Business / Economy

Economists see no basis for yuan's continued depreciation

(Xinhua) Updated: 2016-01-13 15:57

BEIJING - No basis exists for continued depreciation of the renminbi, or the yuan, and in 2016 as China is capable of keeping the currency "basically stable" to a basket of currencies, economists said.

The yuan weakened notably by 1.5 percent against the US dollar this past week, the largest weekly decline since August.

The short-term volatility of the yuan is partly due to rising anxiety over the weakening of the currency, triggering capital flight, said Liu Ligang, chief economist for ANZ greater China region.

China's foreign exchange (forex) reserves fell to $3.33 trillion at the end of last month, the lowest level in more than three years and down by $108 billion from November.

Meanwhile, a weakening yuan is also influenced by the start of a new rate-hike cycle in the United States and a slower Chinese economy, with growth in 2015 expected to register its slowest pace in a quarter of a century, Liu added.

There is, however, no basis for the yuan to see continued depreciation in the long term, said Bank of Communications chief economist Lian Ping.

The fundamentals of China's economy remained stable, the economy is running within a reasonable range, and structural reform will be expedited in 2016 to keep the economy above water, he said.

Despite the sharpest monthly fall on record, China's forex reserves are "relatively abundant" and China still holds the world's largest forex reserves, the country's foreign exchange regulator reassured.

In addition, the authorities are determined to continue with market-determined exchange rate reform to keep the currency basically stable at a reasonable level, said Morgan Stanley Huaxin Securities chief economist Zhang Jun.

China Foreign Exchange Trade System (CFETS) launched the CFETS renminbi Index on Dec 11, an renminbi exchange rate composite index that measures the currency's value relative to a basket of 13 foreign currencies, including the US dollar, euro and Japanese yen.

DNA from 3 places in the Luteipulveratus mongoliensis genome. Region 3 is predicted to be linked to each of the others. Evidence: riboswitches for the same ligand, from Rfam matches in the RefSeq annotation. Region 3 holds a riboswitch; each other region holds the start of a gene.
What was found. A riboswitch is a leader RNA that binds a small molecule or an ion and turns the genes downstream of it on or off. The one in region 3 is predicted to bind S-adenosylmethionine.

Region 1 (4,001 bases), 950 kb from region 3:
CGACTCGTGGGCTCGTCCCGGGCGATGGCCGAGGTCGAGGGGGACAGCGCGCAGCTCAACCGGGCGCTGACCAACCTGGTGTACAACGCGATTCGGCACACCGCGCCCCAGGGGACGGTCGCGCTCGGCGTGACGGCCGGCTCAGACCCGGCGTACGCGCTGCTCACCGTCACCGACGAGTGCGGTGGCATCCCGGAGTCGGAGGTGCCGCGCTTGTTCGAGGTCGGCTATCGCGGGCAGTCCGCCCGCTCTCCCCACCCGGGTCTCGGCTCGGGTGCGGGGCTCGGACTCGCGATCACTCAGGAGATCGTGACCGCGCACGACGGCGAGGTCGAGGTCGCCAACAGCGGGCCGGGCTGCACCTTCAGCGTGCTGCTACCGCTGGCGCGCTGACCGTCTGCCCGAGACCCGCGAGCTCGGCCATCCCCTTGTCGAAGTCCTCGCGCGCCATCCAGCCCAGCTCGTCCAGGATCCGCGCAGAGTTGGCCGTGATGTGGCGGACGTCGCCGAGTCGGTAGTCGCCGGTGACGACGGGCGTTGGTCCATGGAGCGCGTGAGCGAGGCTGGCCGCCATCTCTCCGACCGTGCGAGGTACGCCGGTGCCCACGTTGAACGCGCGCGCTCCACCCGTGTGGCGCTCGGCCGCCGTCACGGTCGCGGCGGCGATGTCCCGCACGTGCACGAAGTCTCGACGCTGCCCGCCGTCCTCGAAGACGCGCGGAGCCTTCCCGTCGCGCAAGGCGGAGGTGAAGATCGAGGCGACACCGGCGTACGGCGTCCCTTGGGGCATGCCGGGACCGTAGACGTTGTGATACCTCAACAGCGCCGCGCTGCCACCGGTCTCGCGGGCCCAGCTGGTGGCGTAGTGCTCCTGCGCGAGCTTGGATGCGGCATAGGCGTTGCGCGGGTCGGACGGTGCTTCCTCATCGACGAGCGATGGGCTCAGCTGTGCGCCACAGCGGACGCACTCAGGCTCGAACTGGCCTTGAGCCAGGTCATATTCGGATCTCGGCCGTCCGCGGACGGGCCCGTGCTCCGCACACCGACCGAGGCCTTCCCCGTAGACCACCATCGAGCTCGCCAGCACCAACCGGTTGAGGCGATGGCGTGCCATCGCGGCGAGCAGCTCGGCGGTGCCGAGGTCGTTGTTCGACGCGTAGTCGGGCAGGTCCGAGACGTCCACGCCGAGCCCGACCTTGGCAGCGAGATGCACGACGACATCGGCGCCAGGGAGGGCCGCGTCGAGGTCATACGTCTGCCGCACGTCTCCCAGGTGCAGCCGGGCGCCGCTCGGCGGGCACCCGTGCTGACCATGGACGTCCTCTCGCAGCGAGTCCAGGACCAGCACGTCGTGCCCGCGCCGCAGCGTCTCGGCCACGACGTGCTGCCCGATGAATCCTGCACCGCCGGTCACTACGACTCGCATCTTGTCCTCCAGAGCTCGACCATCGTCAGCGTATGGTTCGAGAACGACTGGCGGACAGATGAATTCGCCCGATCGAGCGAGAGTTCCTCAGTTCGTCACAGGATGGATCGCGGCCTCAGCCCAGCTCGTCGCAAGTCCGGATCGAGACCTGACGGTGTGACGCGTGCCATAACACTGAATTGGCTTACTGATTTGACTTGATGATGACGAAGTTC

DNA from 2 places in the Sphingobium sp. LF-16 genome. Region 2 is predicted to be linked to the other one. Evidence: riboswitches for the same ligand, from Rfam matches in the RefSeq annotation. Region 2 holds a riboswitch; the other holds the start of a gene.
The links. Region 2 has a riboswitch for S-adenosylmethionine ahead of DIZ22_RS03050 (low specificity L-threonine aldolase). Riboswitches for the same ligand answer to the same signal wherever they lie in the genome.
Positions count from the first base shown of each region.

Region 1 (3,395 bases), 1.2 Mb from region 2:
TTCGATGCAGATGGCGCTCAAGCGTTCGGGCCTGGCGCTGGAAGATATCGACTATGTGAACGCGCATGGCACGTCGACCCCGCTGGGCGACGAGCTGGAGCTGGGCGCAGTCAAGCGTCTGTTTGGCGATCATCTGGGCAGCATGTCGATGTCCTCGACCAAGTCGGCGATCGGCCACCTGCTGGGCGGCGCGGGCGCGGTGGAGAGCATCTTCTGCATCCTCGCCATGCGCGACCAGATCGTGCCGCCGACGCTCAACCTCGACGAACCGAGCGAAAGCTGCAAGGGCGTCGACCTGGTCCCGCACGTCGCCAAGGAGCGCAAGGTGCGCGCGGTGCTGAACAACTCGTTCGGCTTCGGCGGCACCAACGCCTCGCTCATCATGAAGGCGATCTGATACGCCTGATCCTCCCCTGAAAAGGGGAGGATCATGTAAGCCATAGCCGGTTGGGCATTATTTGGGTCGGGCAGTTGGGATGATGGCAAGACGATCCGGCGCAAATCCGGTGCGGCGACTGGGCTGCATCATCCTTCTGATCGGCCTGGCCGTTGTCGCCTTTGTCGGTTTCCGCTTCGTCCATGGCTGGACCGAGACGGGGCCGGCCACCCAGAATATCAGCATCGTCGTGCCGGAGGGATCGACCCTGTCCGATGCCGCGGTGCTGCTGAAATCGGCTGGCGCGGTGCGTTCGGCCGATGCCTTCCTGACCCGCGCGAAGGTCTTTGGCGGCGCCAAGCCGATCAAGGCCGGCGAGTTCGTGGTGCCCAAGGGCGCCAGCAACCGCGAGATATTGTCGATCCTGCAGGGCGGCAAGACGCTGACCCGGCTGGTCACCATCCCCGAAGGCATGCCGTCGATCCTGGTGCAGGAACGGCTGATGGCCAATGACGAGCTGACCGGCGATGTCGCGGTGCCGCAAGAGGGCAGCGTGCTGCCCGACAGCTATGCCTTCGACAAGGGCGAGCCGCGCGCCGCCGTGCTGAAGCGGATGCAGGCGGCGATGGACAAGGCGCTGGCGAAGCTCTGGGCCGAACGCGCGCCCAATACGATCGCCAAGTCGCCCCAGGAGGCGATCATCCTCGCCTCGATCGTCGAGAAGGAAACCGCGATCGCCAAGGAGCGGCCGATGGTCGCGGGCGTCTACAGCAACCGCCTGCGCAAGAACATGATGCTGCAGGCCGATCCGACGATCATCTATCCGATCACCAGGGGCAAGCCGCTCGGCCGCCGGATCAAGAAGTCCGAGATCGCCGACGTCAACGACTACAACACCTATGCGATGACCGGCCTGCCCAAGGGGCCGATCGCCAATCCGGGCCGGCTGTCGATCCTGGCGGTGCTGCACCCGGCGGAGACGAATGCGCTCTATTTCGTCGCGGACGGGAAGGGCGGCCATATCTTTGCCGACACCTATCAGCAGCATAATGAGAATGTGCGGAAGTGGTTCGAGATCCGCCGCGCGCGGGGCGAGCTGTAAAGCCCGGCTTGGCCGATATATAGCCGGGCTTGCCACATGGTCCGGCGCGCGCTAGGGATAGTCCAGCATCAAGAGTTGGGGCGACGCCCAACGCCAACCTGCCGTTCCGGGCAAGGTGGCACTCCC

The People's Bank of China (PBOC), the central bank, said the index "will help guide market participants to shift their focus from the bilateral renminbi/USD exchange rate to the effective exchange rate, which is based on a basket of currencies."

The PBOC noted that valuing against a basket of currencies does not mean a peg to the basket, but it "will contribute to maintaining the renminbi exchange rate basically stable at an adaptive and equilibrium level."

When investors understand the basket-based exchange rate formation mechanism, Zhang said, short selling of the yuan will decline.

Furthermore, the authorities have reiterated that they have no intention to manipulate any drastic depreciation as the contribution of foreign trade to economic growth has declined to a level last seen at the beginning of the century.

"Even though China's export growth declined in 2015, the share of the country's export in the global total has increased. There is no need for China to stimulate export and stabilize growth through competitive currency depreciation," said an editorial on the PBOC's website.

The key to keeping the yuan basically stable in the medium- and long-term lies in reform, with measures to accelerate the internationalization of the yuan, Liu suggests.

A relatively stable yuan will benefit China's capacity upgrade, technology and products development, and cross-border trade and investment, he said.

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